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Hispanics, the present and future of the country

Latino population growth accounted for 71% of the country’s total, and the population for the group reached 65 million in 2023.

A Hispanic couple.(Alamy Stock Photo / Cordon Press)

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Hispanics are already the second largest ethnic group in the country and play an increasingly decisive role in the election of political representatives, in decision-making thanks to the increase in the number of elected officials and in the advancement of the economy. The impact of this community is here to stay and will continue to grow. In fact, according to the Census Bureau, Latino births accounted for 71% of the growth of the U.S. population in 2023. According to updated data, this community already numbers more than 65 million people, 1.18 million more than in 2022.

Immigration key to population growth

Kristie Wilder, a demographer with the Census Bureau's Population Division, stressed that "the Hispanic population is expanding at a substantially faster rate than the non-Hispanic population, mainly due to natural growth, i.e., more births than deaths."

“The 1.8% annual increase contrasts sharply with the 0.2% increase in the non-Hispanic population, whose growth was tempered by a decline among non-Hispanic whites, the largest demographic group within the non-Hispanic category and the only one to experience a population loss.”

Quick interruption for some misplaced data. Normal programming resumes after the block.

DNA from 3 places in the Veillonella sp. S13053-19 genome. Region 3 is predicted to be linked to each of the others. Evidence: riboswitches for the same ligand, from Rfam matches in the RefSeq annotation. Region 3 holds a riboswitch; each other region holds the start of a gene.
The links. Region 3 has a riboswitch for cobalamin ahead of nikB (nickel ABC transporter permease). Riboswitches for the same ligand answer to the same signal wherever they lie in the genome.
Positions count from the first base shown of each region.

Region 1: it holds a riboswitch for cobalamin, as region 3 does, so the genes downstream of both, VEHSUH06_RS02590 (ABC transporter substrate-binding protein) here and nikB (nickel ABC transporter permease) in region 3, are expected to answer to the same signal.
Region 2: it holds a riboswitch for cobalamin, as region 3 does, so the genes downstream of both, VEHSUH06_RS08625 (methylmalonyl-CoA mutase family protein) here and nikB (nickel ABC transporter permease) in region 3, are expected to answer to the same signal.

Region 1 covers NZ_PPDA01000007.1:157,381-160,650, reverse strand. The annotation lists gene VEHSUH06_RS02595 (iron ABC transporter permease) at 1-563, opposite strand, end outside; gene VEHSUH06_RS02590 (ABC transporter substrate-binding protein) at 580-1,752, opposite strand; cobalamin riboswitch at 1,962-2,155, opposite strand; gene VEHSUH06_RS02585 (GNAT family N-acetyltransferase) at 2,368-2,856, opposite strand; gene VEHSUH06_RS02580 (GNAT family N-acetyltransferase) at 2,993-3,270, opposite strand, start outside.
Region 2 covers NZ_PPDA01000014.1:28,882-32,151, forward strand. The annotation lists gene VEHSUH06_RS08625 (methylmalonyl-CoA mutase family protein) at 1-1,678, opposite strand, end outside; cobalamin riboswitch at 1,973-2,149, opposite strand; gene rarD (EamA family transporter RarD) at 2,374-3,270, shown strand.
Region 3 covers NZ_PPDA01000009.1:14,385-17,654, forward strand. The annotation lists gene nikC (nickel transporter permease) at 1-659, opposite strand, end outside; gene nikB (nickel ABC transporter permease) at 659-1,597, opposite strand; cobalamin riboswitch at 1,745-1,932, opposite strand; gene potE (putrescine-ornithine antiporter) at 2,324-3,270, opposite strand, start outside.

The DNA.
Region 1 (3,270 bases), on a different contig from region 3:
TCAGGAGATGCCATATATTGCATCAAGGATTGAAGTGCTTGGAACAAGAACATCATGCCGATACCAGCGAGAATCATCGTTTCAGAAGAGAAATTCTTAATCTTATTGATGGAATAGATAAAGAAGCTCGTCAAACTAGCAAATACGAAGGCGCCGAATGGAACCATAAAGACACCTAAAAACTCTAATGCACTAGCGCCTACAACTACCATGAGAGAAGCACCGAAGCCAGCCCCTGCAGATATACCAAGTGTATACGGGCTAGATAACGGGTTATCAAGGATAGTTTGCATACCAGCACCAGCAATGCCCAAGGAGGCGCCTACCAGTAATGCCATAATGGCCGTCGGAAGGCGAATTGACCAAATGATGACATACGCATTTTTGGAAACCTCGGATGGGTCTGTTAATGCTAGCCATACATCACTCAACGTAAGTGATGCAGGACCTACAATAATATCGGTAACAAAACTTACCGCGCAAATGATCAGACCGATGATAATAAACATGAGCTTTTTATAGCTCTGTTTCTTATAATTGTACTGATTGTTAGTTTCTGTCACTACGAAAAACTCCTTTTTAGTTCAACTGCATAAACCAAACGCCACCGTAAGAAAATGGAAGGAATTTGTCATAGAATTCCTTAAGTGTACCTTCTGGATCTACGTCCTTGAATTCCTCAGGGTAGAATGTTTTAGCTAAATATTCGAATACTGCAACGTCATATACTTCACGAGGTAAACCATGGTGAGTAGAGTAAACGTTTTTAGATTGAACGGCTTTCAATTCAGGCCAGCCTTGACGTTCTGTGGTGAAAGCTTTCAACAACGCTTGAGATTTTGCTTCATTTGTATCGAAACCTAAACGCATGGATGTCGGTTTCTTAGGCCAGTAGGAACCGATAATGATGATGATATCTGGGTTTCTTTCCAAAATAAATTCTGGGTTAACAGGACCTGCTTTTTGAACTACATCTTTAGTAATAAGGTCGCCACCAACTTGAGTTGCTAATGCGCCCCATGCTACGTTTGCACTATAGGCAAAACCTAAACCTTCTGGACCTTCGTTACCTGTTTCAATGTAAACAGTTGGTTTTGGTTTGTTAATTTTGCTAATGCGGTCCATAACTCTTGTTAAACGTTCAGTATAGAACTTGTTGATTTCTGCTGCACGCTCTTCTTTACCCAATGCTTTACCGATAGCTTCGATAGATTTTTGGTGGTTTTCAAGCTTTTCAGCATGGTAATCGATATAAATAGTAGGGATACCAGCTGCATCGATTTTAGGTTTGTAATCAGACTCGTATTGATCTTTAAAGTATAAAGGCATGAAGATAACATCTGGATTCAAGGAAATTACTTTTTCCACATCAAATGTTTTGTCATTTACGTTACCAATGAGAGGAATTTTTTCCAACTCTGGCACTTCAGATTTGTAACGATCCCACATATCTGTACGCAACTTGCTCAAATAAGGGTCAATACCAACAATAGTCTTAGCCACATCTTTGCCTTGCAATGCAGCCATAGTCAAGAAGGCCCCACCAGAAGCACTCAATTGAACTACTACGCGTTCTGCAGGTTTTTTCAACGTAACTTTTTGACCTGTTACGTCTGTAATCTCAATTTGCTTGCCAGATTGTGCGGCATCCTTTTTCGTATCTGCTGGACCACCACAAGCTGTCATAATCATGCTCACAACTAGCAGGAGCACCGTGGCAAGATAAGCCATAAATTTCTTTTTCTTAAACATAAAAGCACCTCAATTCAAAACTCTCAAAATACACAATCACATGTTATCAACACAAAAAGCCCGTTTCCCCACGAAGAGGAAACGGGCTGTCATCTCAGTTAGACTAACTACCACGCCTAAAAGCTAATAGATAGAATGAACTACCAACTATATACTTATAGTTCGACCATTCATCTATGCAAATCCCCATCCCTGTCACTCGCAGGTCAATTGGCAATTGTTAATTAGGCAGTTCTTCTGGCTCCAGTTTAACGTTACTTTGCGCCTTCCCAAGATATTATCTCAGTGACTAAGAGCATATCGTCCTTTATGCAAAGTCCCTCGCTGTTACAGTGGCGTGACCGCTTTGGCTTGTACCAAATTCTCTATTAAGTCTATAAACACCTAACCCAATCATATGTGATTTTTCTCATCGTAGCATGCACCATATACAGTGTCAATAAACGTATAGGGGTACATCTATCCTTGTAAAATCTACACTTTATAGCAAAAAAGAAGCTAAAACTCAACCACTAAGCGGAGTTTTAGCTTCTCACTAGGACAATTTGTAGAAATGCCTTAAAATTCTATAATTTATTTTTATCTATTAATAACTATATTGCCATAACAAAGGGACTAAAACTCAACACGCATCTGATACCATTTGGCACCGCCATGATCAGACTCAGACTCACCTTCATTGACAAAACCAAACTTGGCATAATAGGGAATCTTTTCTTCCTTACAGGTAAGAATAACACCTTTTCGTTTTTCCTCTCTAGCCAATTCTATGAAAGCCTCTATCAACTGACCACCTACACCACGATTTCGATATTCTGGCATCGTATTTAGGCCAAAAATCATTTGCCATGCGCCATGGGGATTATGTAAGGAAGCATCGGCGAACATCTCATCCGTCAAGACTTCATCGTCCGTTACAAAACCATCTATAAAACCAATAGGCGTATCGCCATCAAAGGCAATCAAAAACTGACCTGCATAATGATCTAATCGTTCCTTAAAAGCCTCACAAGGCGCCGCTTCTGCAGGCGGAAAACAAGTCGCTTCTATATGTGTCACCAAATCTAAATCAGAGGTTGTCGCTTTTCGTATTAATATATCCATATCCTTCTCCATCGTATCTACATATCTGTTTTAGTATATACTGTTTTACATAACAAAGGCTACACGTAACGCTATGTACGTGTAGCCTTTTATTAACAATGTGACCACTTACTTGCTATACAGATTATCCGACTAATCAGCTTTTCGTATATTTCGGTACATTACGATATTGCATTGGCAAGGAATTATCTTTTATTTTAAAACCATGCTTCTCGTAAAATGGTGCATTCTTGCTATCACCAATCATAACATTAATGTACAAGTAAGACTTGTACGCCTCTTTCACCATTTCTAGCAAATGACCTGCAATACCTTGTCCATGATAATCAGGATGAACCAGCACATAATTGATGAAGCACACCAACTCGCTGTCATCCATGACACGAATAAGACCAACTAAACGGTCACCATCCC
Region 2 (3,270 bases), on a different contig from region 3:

Kristie Wilder, a demographer with the Census Bureau's Population Division

According to the Census Bureau, the number of Latinos grew by about 722,000 people, subtracting deaths in this community from births. In addition, the Bureau notes that "international migration accounted for about one-third of the overall net increase in the Hispanic population, with slightly more than 437,000 migrants coming into the country." Following this increase, the Hispanic population now accounts for virtually one out of every five inhabitants of the country (19.5%).

However, despite the fact that its growth is by far the largest of all racial groups, there has been a slowdown in the pace compared to recent decades. The Hispanic population’s annual increase between 2022 and 2023 was 1.8%, compared to 2.0% between 2012 and 2013, and 3.7% between 2002 and 2003.

With 195 million people, non-Hispanic whites remain the nation’s largest racial group (58%) in 2023. However, their number decreased by 0.2% (461,612) over the previous year, due to about 630,000 more deaths than births. In contrast, other non-Hispanic racial groups experienced population growth during the past year. People who identify as two or more races increased 2.4%; Asian, 2.3%; Native Hawaiian and other Pacific Islander, 1.7%; black, 0.6%; and American Indian and Alaska Native, 0.3%.

Hispanic population by state

By state, the largest Hispanic populations are found in California (15,760,437), Texas (12,135,690), Florida (6,197,465) and New York (3,873,130). The largest increases in number were recorded in the same states, although in different order: Texas (242,306), Florida (191,373) and California (83,036). New York (-3,375), however, was the only state to experience a decline in this population.